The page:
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  1. #1
    Join Date
    Jul 2012
    Posts
    731

    Understanding OpenVZ iptables Modules

    One of my VPS providers has a custom control panel for my VPS. It includes a button labeled "IPTABLES" with two options: Enable/Disable.

    I am running Debian 6 on that VPS, and I enable iptables by creating a script in /etc/network/if-pre-up.d/iptables:
    #!/bin/bash
    /sbin/iptables-restore < /etc/iptables.up.rules

    The iptables rules are stored in /etc/iptables.up.rules, obviously.

    Everything above works without issues, independent of whether the control panel IPTABLES button is Enabled or Disabled.

    So, I am confused about the IPTABLES button - apparently it Enables or Disables iptables "modules" for OpenVZ. According to the VPS provider, I need them if I want to use CSF. They explained that the IPTABLES button enables the following modules:

    IPTABLES=”ipt_REJECT ipt_recent ipt_owner ipt_REDIRECT ipt_tos ipt_TOS ipt_LOG ip_conntrack
    ipt_limit ipt_multiport iptable_filter iptable_mangle ipt_TCPMSS ipt_tcpmss ipt_ttl ipt_length ipt_state iptable_nat ip_nat_ftp”

    I searched on the web, but cannot find any useful information from a VPS customer perspective. Here are my questions:

    1. What do the OpenVZ iptables modules actually DO, from a VPS customer perspective? (Can you provide a descriptive link about the modules, or how they hook into my VPS, or files affected, or something like that?)

    2. I have installed CSF on other VPSs (typically SolusVM) that do not have an IPTABLES (Enable/Disable) button. Do the providers leave the iptables modules enabled full time?

    3. What harm is there if I leave the IPTABLES button enabled in this new VPS?

    4. What happens if I am using CSF or another firewall that sits above iptables, and I set the IPTABLES button to "disabled"?

    Thanks for any clarification you can provide!

  2. #2
    Join Date
    May 2013
    Location
    India
    Posts
    748
    Some of the mentioned list of iptables modules are needed to run for CSF. By default openvz containers are loaded with limited iptables modules, that we have seen. The listed ones are the kernel modules required to support many iptables features / tables. With SolusVM, I believe their default OpenVZ container conf is loaded with all necessary iptables modules. Below is an example error, which shows what happen when necessary iptables modules are not loaded to a test OpenVZ container.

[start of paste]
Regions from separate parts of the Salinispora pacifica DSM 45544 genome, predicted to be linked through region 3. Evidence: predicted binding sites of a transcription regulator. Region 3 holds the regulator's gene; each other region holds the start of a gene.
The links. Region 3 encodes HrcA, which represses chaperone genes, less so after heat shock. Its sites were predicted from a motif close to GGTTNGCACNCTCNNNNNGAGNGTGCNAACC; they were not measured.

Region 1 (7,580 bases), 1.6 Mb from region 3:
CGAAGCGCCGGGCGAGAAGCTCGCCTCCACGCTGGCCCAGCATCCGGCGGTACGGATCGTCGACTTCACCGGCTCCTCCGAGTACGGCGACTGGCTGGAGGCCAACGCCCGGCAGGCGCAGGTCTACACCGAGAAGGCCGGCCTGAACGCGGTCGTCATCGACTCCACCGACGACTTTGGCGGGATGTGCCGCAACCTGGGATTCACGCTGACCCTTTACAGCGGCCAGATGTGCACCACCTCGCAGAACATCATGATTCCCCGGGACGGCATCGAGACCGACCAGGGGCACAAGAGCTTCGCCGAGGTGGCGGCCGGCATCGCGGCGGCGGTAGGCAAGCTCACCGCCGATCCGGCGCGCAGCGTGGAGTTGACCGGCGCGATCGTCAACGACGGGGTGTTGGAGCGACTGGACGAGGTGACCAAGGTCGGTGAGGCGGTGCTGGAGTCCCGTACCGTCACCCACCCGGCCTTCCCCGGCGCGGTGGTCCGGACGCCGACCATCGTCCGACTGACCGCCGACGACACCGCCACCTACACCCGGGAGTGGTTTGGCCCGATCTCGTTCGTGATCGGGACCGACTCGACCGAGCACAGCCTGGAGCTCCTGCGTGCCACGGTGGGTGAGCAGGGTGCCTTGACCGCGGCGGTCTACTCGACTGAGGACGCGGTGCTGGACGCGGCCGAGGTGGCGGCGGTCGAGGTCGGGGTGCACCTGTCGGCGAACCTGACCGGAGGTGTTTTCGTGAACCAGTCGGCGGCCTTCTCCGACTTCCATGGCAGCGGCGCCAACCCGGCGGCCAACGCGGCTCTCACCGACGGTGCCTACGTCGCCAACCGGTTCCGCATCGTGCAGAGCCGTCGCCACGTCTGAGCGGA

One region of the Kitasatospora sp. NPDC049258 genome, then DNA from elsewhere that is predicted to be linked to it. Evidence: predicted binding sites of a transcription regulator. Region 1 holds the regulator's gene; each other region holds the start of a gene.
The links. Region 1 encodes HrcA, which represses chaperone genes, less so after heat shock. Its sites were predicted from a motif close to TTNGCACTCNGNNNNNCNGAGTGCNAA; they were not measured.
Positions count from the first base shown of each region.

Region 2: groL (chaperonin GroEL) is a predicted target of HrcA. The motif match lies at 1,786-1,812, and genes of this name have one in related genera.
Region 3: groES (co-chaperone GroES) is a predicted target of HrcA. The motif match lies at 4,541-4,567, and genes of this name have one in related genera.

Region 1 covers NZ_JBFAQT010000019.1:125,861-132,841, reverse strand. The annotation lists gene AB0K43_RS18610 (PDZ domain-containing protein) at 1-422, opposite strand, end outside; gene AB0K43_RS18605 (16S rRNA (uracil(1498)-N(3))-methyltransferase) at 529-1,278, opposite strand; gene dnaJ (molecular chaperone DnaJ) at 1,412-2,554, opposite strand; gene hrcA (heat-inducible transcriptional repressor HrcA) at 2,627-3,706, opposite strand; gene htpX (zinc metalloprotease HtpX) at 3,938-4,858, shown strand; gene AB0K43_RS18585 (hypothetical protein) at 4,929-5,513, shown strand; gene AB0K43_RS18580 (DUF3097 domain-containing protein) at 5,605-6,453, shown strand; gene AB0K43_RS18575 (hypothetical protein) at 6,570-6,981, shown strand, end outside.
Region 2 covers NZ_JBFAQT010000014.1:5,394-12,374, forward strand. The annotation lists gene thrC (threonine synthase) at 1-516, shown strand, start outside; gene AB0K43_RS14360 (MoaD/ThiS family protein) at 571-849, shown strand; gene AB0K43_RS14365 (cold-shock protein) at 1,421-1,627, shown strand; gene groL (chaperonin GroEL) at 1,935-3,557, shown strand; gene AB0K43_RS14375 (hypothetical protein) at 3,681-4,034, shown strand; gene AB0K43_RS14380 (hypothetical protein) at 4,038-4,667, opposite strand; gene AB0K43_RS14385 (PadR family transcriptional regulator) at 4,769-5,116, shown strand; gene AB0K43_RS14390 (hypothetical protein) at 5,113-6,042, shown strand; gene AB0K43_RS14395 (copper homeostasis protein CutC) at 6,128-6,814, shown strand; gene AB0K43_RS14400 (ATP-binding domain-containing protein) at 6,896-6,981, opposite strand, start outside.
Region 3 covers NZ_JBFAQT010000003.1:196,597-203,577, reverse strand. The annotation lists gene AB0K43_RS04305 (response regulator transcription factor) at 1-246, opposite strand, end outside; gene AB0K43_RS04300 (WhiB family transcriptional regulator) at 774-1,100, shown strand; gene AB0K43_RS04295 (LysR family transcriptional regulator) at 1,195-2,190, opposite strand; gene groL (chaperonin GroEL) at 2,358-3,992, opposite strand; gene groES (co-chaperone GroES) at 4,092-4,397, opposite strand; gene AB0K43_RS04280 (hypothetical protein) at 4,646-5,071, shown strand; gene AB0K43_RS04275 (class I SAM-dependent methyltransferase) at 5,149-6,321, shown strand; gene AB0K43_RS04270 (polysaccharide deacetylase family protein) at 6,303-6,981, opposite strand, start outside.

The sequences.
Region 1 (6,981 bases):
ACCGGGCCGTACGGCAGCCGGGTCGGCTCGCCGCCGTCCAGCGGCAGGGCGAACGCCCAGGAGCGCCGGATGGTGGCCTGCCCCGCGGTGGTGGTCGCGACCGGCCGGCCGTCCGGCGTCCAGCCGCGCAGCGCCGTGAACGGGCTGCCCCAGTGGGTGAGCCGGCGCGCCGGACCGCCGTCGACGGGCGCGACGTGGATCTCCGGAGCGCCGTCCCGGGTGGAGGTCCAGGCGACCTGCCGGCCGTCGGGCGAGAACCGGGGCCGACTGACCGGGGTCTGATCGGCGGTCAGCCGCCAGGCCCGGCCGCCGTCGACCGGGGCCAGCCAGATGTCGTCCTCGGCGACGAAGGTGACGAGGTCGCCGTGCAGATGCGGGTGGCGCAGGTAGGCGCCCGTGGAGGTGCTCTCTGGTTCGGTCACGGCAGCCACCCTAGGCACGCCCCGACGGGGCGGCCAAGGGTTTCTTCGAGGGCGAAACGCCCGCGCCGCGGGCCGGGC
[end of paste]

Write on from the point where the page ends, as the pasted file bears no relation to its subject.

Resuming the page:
Error: iptables command [/sbin/iptables -v -A LOGDROPIN -p tcp -m limit --limit 30/m --limit-burst 5 -j LOG --log-prefix 'Firewall: *TCP_IN Blocked* '] failed, you appear to be missing a required iptables module, at line 614
    Still it is happy to run with filter table and its chains ( that is why your current iptables rules are working fine; basic modules are available on the container ).

    There is no real harm if you enable them on your container. I believe your provider give such an option in their panel due to reduce their technical efforts and customer satisfaction. But don't load them unless you need it ( like to run CSF ). Keeping limited kernel module will help you to minimize the memory foot print for kernel.
    Last edited by nixtree; 10-15-2013 at 04:07 PM.

  3. #3
    Join Date
    Jul 2012
    Posts
    731
    Thanks for the helpful input.

    Let me try to repeat what I understand, to see if I am right:

    OpenVZ containers still rely on a specialized kernel that is shared in some respects with the other containers on the node. That includes networking and the iptables firewall. Certain features of the iptables firewall are enabled or disabled at the node level for each container, through OpenVZ iptables modules. Is that right?

    Can you suggest some links that describe the iptables modules in more detail?

    It would be especially helpful if they describe the iptables modules from a VPS customer's point of view.

  4. #4
    Join Date
    May 2013
    Location
    India
    Posts
    748
    Sorry, I couldn't find any good article that explains the answer for your question; perhaps you can try your luck in google. And yes, the iptables modules loaded to each container is managed from node using IPTABLES directive in the container conf. No kernel management ( lie new module loading ) can be controller from a container as the kernel is shared ( so it is called OS level virtualization ). In my point of view, you don't have to bother about it much. As you said you have it enabled on your SolusVM containers by default; here you have to do it manually. That is the only difference Still knowing more about your boxes are good as you can administer them in a better way.

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